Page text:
Turkey has purged its police on Monday after rounding up thousands of soldiers in the wake of a failed military coup, and said it could reconsider its friendship with the United States unless Washington hands over a cleric Ankara blames for the putsch.
The sacking of thousands of police officers followed orders for the detention of thousands of judges and prosecutors in the aftermath of Friday night’s coup, in which more than 200 people were killed when a faction of the armed forces tried to seize power.
The swift response, including calls to reinstate the death penalty for plotters, drew concern from Western allies who said Ankara must uphold the rule of law in the country, a NATO member that is Washington’s most powerful Muslim ally.
Thousands of members of the armed forces, from foot soldiers to commanders, were rounded up on Sunday, some shown in photographs stripped to their underpants and handcuffed on the floors of police buses and a sports hall. Several thousand prosecutors and judges have also been removed.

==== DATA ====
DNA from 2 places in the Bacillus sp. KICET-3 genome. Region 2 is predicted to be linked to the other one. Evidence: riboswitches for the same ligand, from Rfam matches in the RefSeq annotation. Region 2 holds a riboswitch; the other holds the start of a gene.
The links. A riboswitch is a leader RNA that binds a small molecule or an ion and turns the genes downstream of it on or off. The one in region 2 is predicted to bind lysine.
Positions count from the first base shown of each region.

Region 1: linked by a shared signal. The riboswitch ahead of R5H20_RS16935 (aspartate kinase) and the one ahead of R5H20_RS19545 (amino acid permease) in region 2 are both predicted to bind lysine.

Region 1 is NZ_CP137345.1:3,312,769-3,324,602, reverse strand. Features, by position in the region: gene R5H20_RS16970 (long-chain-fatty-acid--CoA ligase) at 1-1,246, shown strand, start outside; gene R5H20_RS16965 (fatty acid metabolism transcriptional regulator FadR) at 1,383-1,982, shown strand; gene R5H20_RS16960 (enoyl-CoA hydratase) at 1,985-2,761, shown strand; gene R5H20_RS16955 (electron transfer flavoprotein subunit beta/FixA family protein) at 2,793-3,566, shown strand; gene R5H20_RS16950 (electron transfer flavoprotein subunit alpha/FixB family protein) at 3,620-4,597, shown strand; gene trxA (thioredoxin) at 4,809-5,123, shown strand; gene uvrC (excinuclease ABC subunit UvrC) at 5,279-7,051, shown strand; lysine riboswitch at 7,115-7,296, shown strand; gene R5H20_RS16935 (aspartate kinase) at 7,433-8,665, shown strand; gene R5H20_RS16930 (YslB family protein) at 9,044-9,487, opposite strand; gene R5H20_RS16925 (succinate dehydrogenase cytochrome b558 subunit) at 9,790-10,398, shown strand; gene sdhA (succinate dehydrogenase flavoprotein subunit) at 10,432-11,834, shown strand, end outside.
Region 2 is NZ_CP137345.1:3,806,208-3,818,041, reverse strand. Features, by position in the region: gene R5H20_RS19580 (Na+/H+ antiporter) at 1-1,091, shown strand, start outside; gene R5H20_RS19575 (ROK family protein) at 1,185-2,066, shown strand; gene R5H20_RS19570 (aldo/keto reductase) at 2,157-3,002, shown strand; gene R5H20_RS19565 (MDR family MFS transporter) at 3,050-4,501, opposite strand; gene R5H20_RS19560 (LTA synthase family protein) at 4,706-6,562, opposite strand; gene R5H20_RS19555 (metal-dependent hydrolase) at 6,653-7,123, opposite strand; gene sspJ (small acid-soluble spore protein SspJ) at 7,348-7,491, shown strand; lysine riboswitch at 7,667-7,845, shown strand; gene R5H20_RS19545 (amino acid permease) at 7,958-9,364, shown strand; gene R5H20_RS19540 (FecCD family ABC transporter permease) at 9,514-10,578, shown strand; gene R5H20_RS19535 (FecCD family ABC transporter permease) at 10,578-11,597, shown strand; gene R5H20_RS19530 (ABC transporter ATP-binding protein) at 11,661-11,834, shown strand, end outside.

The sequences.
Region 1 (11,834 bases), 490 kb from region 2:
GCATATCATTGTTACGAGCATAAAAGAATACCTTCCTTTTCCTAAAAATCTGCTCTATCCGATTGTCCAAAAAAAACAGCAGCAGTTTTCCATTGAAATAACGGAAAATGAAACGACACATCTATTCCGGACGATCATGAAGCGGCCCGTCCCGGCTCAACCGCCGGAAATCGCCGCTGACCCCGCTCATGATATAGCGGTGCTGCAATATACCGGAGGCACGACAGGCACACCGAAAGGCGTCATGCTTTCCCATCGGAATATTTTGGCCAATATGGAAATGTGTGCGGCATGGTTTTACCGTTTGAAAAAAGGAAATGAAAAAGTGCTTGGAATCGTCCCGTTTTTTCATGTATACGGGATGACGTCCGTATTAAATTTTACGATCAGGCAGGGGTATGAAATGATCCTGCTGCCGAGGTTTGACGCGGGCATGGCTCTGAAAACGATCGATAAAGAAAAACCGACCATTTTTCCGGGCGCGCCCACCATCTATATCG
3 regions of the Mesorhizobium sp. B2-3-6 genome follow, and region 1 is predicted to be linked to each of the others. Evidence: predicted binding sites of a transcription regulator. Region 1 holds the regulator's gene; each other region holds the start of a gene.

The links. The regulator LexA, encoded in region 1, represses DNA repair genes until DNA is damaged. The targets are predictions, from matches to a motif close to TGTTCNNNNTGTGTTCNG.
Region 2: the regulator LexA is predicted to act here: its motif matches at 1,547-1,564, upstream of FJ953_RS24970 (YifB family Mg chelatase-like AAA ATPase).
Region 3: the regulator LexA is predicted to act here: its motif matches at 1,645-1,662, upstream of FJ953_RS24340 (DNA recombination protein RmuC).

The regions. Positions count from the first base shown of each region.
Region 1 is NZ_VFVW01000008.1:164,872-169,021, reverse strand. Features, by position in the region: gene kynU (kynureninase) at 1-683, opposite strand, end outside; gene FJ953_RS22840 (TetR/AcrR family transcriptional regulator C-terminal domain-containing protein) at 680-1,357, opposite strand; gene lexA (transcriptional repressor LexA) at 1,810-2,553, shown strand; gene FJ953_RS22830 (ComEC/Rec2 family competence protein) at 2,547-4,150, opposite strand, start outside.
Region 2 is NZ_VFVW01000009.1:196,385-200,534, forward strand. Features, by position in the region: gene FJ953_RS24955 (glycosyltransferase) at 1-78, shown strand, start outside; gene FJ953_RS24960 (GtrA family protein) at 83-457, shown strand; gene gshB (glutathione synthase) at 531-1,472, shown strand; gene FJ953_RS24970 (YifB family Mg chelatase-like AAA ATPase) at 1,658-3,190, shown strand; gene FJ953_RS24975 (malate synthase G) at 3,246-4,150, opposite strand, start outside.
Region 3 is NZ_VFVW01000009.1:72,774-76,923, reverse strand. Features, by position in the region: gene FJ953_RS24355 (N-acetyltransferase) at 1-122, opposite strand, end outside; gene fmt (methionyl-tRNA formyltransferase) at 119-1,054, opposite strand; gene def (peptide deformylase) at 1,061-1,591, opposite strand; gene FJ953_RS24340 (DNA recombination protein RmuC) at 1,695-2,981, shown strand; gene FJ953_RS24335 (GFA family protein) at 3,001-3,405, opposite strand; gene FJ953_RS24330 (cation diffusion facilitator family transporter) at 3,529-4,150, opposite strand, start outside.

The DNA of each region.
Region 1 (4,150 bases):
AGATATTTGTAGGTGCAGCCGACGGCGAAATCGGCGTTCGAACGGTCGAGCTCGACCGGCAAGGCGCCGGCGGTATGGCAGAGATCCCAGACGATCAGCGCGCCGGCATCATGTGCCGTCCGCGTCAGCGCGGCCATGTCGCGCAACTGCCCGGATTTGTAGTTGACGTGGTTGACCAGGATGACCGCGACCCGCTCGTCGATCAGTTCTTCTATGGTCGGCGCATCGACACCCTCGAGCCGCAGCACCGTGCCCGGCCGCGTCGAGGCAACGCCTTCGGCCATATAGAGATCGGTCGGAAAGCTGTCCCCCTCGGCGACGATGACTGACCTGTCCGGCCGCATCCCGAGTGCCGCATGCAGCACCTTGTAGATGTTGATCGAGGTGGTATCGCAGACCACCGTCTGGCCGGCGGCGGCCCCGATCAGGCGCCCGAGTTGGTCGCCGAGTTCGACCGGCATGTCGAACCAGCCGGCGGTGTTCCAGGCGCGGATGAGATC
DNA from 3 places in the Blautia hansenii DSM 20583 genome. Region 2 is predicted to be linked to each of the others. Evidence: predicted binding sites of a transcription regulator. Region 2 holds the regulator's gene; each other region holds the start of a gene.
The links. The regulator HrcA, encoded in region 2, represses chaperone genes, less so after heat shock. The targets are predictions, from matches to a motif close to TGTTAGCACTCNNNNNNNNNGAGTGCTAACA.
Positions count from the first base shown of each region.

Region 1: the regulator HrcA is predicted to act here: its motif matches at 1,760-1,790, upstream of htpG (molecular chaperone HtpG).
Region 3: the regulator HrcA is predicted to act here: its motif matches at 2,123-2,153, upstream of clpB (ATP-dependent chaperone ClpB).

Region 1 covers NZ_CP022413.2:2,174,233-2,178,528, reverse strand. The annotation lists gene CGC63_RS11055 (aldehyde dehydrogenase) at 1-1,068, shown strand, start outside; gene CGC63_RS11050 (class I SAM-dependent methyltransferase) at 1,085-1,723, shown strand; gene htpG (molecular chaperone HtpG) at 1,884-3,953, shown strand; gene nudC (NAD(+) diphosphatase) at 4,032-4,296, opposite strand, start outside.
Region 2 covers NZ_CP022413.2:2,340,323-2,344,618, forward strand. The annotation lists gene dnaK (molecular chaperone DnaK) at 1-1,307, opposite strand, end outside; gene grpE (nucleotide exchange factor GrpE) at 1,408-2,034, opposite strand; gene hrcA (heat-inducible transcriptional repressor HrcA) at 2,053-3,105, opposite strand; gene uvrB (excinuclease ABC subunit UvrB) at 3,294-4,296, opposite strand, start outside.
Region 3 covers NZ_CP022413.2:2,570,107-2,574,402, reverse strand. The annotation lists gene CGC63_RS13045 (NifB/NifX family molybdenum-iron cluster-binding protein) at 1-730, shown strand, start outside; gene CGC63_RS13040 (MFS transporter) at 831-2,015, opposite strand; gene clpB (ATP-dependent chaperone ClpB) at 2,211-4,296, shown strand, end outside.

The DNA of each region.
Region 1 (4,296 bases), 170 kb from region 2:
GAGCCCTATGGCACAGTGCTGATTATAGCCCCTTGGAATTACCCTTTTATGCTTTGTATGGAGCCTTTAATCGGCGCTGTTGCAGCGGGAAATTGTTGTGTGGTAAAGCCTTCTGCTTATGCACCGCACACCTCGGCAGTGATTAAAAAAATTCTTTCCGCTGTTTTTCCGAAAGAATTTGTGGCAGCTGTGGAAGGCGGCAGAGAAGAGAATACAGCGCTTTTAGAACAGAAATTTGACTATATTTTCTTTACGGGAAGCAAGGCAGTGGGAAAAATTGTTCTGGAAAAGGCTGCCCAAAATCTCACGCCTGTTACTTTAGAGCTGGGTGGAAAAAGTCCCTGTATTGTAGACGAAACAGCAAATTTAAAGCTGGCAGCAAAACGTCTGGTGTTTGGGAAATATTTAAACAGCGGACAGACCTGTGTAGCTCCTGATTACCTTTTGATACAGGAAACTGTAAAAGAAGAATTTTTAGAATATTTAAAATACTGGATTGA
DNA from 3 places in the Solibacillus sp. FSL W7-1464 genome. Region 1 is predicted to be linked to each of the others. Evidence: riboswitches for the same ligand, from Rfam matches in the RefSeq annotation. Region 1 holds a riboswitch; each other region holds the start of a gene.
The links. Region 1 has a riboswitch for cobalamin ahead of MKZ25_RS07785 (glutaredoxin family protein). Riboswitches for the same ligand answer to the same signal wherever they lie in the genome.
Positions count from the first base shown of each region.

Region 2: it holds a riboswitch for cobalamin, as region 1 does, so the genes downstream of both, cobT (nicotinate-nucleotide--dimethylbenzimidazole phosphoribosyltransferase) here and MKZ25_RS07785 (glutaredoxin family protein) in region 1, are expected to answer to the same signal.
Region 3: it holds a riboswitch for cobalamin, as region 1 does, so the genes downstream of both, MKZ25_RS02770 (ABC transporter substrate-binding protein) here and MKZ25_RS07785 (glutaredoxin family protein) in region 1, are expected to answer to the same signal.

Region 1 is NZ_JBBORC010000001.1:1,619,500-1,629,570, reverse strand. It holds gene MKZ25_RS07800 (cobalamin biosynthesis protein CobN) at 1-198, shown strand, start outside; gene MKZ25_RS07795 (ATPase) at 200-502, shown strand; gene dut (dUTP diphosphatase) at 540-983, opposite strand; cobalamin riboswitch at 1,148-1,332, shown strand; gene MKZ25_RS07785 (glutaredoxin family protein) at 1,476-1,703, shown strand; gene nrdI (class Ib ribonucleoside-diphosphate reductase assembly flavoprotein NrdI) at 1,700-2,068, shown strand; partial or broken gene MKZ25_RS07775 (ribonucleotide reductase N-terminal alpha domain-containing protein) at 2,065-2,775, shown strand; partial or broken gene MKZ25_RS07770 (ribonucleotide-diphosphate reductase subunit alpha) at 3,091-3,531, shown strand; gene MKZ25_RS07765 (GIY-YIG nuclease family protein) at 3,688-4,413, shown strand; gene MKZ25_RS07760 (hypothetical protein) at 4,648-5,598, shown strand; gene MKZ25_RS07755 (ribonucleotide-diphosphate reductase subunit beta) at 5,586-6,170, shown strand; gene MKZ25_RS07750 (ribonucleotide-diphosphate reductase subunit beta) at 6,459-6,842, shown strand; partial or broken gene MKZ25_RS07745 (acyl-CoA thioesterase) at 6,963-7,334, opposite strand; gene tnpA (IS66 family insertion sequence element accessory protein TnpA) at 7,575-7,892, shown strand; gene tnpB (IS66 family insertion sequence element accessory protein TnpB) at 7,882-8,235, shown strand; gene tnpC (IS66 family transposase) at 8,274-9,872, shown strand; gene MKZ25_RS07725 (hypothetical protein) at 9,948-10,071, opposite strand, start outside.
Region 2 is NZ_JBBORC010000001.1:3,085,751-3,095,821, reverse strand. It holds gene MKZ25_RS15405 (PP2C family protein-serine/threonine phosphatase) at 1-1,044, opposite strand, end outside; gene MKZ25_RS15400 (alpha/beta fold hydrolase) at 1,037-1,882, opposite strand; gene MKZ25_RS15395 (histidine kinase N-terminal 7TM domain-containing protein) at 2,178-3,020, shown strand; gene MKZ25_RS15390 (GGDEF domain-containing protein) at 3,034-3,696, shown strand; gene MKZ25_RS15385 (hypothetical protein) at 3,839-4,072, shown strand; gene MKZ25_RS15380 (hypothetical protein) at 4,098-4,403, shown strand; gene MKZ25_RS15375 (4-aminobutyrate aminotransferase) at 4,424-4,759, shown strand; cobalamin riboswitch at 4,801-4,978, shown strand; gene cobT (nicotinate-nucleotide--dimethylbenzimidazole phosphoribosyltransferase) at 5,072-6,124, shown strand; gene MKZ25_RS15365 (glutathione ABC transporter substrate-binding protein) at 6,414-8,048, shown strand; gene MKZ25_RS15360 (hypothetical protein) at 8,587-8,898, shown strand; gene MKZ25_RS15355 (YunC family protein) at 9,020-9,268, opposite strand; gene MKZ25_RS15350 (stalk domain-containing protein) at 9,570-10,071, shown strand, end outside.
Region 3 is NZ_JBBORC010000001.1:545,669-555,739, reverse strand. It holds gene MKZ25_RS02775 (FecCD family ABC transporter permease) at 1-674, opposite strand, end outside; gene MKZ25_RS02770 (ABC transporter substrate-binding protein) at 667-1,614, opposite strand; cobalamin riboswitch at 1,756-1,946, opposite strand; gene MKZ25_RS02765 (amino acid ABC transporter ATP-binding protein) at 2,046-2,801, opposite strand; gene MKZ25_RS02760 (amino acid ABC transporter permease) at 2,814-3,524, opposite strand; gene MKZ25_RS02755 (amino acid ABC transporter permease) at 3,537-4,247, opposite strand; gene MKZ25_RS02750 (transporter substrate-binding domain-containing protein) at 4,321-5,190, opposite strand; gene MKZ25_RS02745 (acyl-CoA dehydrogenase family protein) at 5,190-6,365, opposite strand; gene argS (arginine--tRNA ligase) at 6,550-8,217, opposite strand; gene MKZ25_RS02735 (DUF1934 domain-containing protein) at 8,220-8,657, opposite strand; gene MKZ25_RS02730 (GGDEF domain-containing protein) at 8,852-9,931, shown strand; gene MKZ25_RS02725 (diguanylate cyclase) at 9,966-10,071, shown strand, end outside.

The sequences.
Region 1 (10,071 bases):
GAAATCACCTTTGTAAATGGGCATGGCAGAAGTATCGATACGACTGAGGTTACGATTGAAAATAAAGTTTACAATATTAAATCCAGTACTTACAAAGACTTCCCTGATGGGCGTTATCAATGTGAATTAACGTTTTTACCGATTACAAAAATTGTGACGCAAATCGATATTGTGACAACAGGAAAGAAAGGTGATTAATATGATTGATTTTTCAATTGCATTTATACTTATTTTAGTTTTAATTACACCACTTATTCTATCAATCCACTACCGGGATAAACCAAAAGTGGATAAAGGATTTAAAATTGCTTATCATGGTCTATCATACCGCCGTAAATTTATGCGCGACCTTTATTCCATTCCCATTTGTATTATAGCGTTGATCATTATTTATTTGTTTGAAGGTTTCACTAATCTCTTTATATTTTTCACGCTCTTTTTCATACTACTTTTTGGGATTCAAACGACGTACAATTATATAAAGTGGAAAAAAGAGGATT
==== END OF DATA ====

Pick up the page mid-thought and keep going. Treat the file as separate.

A senior security official told Reuters that 8,000 police officers, including in the capital Ankara and the biggest city Istanbul, had been removed from their posts on suspicion of links to Friday’s coup bid.
Thirty regional governors and more than 50 high-ranking civil servants have also been dismissed, CNN Turk said. Annual leave was suspended for more than 3 million civil servants, and those already on leave were ordered back to their posts.
In the latest violence, an unidentified assailant burst into the office of the deputy mayor of a district in Istanbul and shot him in the head.